Hazel Gaynor is the New York Times and USA Today bestselling author of A Memory of Violets and The Girl Who Came Home, for which she received the 2015 RNA Historical Novel of the Year award. Her third novel, The Girl from Savoy, was an Irish Times and Globe & Mail Canada bestseller, and was shortlisted for the BGE Irish Book Awards Popular Fiction Book of the Year.

Hazel was selected by US Library Journal as one of “Ten Breakout Authors” for 2015 and her work has been translated into several languages.

Originally from Yorkshire, Hazel now lives in Ireland with her husband and two children. She invites readers to visit her home on the Web at, like her on Facebook and follow her on Twitter.

Heather Webb

Heather Webb

Heather Webb writes historical fiction for Penguin, including her novels Becoming Josephine and Rodin’s LoverIn 2015, Goodreads selected Rodin’s Lover as a Top Pick of the Month.

As a former military brat, Heather naturally grew up obsessed with travel, culture, and languages. She put her degrees to good use teaching high school French for nearly a decade before channeling these passions into fiction. When not writing, she flexes her foodie skills or looks for excuses to head to the other side of the world.

Heather is a member of the Historical Novel Society and the Women’s Fiction Writer’s Association. She lives in New England with her children and husband, and one feisty rabbit.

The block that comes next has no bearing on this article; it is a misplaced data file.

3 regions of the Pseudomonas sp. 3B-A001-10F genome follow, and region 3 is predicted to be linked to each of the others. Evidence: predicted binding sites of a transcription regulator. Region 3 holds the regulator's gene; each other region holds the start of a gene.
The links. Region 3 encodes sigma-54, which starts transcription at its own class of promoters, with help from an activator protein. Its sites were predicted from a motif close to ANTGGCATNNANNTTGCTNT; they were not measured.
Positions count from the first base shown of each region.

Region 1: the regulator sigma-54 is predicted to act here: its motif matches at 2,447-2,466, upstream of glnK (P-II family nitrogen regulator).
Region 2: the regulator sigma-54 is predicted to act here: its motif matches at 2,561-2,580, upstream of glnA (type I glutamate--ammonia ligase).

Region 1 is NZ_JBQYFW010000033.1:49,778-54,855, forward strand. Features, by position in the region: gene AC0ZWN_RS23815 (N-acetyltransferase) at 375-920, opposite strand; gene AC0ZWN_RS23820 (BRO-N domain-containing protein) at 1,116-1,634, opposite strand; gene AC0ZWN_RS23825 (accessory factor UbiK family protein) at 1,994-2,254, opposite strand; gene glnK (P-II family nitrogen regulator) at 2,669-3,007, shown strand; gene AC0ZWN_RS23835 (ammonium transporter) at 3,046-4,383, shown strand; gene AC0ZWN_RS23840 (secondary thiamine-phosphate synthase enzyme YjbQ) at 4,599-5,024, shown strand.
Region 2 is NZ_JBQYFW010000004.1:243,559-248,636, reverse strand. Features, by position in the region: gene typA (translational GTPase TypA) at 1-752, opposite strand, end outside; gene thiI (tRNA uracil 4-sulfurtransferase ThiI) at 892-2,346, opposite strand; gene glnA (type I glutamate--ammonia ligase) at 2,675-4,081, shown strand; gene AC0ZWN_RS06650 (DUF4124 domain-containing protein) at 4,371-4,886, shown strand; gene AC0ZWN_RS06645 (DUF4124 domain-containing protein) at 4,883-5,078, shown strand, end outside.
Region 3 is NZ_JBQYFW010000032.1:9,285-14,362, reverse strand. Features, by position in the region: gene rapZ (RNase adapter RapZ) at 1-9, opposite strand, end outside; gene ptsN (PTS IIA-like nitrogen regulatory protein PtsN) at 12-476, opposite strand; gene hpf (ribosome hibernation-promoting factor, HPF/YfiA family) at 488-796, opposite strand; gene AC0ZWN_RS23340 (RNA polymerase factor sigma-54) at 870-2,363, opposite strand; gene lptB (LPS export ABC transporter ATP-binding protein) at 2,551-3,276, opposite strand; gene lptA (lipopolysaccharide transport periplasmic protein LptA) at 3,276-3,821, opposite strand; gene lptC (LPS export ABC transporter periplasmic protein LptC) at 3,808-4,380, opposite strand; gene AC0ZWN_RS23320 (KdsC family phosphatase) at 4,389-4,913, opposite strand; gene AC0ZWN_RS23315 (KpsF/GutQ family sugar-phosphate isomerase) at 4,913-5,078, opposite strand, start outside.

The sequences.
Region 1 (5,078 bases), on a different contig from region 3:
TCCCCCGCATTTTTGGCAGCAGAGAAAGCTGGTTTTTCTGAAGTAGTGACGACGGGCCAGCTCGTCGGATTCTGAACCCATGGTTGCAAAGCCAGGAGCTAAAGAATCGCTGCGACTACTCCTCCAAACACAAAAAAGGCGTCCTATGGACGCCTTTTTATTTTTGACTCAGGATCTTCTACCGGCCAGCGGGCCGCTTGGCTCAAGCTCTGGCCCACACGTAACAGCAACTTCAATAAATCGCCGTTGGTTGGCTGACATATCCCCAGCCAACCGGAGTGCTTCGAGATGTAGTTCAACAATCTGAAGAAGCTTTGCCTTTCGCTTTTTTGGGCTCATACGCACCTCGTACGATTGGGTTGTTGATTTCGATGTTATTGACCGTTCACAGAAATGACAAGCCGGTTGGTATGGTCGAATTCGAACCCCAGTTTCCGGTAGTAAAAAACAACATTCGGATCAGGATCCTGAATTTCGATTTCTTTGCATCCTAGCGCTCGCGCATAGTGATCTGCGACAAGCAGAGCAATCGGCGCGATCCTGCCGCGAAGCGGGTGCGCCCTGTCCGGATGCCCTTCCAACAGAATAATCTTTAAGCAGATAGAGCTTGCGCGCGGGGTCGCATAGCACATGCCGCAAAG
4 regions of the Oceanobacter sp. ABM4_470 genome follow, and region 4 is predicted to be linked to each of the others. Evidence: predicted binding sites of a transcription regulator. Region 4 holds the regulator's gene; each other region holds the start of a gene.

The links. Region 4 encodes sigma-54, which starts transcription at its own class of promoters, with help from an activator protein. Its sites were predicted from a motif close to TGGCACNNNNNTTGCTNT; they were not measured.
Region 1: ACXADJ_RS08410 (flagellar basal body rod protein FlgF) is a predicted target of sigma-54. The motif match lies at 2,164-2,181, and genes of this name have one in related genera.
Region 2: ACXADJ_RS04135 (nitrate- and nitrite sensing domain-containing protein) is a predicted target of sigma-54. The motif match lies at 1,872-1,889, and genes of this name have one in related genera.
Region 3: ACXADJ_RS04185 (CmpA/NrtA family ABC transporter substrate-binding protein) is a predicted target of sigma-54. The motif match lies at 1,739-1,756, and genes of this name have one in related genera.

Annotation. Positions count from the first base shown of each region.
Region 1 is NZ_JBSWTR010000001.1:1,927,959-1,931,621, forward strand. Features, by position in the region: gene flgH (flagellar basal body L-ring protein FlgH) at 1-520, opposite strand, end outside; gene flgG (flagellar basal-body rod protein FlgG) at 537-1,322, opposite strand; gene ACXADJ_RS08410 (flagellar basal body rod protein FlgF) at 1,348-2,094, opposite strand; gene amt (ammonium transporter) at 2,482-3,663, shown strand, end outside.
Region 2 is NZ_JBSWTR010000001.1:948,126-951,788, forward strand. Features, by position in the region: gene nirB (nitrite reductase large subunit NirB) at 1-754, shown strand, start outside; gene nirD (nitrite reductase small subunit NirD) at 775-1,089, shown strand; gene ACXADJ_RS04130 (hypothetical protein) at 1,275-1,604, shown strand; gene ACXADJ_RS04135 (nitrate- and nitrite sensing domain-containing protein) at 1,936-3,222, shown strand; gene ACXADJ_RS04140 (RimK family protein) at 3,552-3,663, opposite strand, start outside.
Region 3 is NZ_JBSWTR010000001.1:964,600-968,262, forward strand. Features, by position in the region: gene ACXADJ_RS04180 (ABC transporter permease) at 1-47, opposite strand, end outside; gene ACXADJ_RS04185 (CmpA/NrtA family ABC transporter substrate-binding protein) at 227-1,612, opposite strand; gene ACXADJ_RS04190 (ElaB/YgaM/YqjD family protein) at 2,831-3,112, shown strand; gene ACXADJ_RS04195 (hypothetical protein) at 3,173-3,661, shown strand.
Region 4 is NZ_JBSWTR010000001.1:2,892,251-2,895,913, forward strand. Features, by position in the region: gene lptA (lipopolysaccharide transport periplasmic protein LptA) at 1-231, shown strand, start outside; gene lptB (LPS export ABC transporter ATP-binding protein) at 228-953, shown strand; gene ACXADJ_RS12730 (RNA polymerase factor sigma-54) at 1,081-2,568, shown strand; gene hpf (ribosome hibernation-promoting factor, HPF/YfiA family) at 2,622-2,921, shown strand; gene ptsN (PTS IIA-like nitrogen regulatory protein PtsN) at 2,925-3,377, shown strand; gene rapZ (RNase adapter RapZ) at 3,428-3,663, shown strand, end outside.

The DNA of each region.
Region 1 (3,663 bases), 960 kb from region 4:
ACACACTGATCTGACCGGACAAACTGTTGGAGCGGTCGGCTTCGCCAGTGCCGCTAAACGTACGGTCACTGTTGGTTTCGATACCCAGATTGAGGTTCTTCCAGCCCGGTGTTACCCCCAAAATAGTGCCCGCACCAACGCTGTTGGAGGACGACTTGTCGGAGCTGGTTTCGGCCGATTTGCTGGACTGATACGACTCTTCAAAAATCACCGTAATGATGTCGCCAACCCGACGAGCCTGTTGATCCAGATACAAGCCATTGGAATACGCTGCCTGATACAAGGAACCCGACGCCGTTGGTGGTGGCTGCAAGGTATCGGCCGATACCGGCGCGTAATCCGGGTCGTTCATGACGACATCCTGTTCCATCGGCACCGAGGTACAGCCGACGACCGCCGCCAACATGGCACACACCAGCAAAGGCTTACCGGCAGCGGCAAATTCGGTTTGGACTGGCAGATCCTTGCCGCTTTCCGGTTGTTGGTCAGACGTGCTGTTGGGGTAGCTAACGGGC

Find out more about her at, like her on Facebook, and follow her on Twitter.

By Hazel Gaynor and Heather Webb
384 pgs. William Morrow. $14.99

TLC Book Tours Tour HostYou may purchase Last Christmas in Paris at one of these fine online retailers: HarperCollins, Amazon, and Barnes & Noble.

Last Christmas in Paris is brought to you in association with TLC Book Tours.

Last Christmas in Paris Giveaway

Want to win a copy of Last Christmas in Paris for your personal library? Simply complete the form below and click submit to enter. Giveaway is limited to U.S. residents only. Contest ends October 31, 2017.

About Jathan Fink
Jathan is a journalist, philanthropist, and entrepreneur. He is also a travel junkie, foodie and jazz aficionado. A California native, he resides in Texas.

4 Responses to Readers Will Never Forget Their ‘Last Christmas in Paris’ [REVIEW]

  1. I’m so looking forward to reading this book. I’m a big fan of epistolary novels and also WWI stories, so this is exactly the kind of book I love.

    Thanks for being a part of the tour!

  2. Pingback: Hazel Gaynor and Heather Webb, authors of Last Christmas in Paris, on tour October 2017 | TLC Book Tours

  3. trish says:

    I love books that have memorable couples! I think it’s high praise indeed to include this book with The Notebook and The Ring!

    Thank you for being on the tour!

  4. Jathan Fink says:

    Reblogged this on Jadeworks Entertainment and commented:

    Haunting, romantic, and timeless, Hazel Gaynor and Heather Webb’s new historical novel Last Christmas in Paris deftly captures the heartbreak of World War I, yet is as enchanting as the City of Light itself.